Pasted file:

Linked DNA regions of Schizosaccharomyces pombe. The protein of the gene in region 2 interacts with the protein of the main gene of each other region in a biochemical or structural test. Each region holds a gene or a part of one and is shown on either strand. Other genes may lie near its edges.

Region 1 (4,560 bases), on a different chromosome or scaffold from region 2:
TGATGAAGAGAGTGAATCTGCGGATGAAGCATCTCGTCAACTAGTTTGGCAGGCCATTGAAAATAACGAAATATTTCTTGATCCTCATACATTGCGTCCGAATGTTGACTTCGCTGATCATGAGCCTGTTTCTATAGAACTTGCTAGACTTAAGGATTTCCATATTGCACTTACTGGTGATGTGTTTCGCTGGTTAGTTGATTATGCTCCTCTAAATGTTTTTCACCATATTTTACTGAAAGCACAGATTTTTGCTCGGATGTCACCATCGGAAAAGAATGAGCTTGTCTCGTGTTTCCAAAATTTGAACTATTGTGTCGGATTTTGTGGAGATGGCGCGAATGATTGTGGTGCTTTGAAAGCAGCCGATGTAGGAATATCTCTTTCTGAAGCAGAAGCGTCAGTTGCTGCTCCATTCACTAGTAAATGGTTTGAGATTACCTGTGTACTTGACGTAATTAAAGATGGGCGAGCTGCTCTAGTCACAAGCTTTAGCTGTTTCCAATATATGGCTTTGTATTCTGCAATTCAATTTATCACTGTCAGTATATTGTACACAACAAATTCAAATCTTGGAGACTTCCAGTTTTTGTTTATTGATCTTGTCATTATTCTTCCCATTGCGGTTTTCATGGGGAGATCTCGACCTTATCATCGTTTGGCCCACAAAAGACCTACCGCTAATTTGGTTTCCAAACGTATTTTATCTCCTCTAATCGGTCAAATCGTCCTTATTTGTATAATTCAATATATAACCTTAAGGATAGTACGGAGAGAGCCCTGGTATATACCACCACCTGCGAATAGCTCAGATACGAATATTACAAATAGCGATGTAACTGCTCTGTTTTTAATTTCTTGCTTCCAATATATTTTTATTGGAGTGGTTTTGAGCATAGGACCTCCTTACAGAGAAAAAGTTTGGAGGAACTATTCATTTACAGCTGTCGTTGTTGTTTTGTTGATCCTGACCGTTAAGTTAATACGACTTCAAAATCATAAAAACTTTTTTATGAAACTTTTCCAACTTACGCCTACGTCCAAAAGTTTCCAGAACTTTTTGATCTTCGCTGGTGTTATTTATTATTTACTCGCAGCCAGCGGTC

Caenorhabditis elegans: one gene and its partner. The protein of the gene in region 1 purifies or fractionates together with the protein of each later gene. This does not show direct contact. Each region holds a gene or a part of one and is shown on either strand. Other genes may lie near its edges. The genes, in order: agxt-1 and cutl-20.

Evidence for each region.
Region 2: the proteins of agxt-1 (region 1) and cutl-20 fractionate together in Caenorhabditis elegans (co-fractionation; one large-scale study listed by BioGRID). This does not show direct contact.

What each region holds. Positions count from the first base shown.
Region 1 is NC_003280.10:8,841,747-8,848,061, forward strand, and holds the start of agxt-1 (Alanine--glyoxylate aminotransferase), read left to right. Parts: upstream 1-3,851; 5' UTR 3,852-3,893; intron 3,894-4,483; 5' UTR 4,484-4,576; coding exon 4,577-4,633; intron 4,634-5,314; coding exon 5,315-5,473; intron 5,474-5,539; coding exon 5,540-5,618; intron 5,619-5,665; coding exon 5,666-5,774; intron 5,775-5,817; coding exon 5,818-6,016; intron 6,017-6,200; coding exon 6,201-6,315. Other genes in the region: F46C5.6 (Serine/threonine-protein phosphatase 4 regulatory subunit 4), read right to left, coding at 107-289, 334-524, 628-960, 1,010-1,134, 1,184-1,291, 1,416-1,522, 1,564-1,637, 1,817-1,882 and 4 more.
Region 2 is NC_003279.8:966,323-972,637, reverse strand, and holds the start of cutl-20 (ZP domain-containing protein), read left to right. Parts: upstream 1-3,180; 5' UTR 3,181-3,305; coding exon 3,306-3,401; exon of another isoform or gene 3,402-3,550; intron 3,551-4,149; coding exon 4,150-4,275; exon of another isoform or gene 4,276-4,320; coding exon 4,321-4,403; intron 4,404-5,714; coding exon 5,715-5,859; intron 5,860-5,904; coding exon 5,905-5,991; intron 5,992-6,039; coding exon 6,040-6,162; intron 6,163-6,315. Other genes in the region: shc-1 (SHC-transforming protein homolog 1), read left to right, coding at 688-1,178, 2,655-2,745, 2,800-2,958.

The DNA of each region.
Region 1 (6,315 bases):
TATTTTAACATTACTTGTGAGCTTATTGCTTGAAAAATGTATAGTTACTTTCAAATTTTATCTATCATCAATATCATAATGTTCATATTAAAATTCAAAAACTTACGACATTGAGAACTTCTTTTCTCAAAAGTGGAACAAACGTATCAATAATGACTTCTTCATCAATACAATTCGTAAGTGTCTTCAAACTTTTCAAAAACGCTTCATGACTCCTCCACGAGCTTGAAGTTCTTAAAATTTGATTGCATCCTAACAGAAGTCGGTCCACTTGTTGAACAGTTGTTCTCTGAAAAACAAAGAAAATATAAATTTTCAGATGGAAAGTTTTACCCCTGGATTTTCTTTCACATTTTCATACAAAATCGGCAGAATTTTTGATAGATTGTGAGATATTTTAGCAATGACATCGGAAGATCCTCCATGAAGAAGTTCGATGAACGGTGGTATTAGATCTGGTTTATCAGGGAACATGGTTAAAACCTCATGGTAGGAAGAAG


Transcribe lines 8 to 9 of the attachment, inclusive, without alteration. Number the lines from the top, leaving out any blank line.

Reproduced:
Region 1 is NC_003280.10:8,841,747-8,848,061, forward strand, and holds the start of agxt-1 (Alanine--glyoxylate aminotransferase), read left to right. Parts: upstream 1-3,851; 5' UTR 3,852-3,893; intron 3,894-4,483; 5' UTR 4,484-4,576; coding exon 4,577-4,633; intron 4,634-5,314; coding exon 5,315-5,473; intron 5,474-5,539; coding exon 5,540-5,618; intron 5,619-5,665; coding exon 5,666-5,774; intron 5,775-5,817; coding exon 5,818-6,016; intron 6,017-6,200; coding exon 6,201-6,315. Other genes in the region: F46C5.6 (Serine/threonine-protein phosphatase 4 regulatory subunit 4), read right to left, coding at 107-289, 334-524, 628-960, 1,010-1,134, 1,184-1,291, 1,416-1,522, 1,564-1,637, 1,817-1,882 and 4 more.
Region 2 is NC_003279.8:966,323-972,637, reverse strand, and holds the start of cutl-20 (ZP domain-containing protein), read left to right. Parts: upstream 1-3,180; 5' UTR 3,181-3,305; coding exon 3,306-3,401; exon of another isoform or gene 3,402-3,550; intron 3,551-4,149; coding exon 4,150-4,275; exon of another isoform or gene 4,276-4,320; coding exon 4,321-4,403; intron 4,404-5,714; coding exon 5,715-5,859; intron 5,860-5,904; coding exon 5,905-5,991; intron 5,992-6,039; coding exon 6,040-6,162; intron 6,163-6,315. Other genes in the region: shc-1 (SHC-transforming protein homolog 1), read left to right, coding at 688-1,178, 2,655-2,745, 2,800-2,958.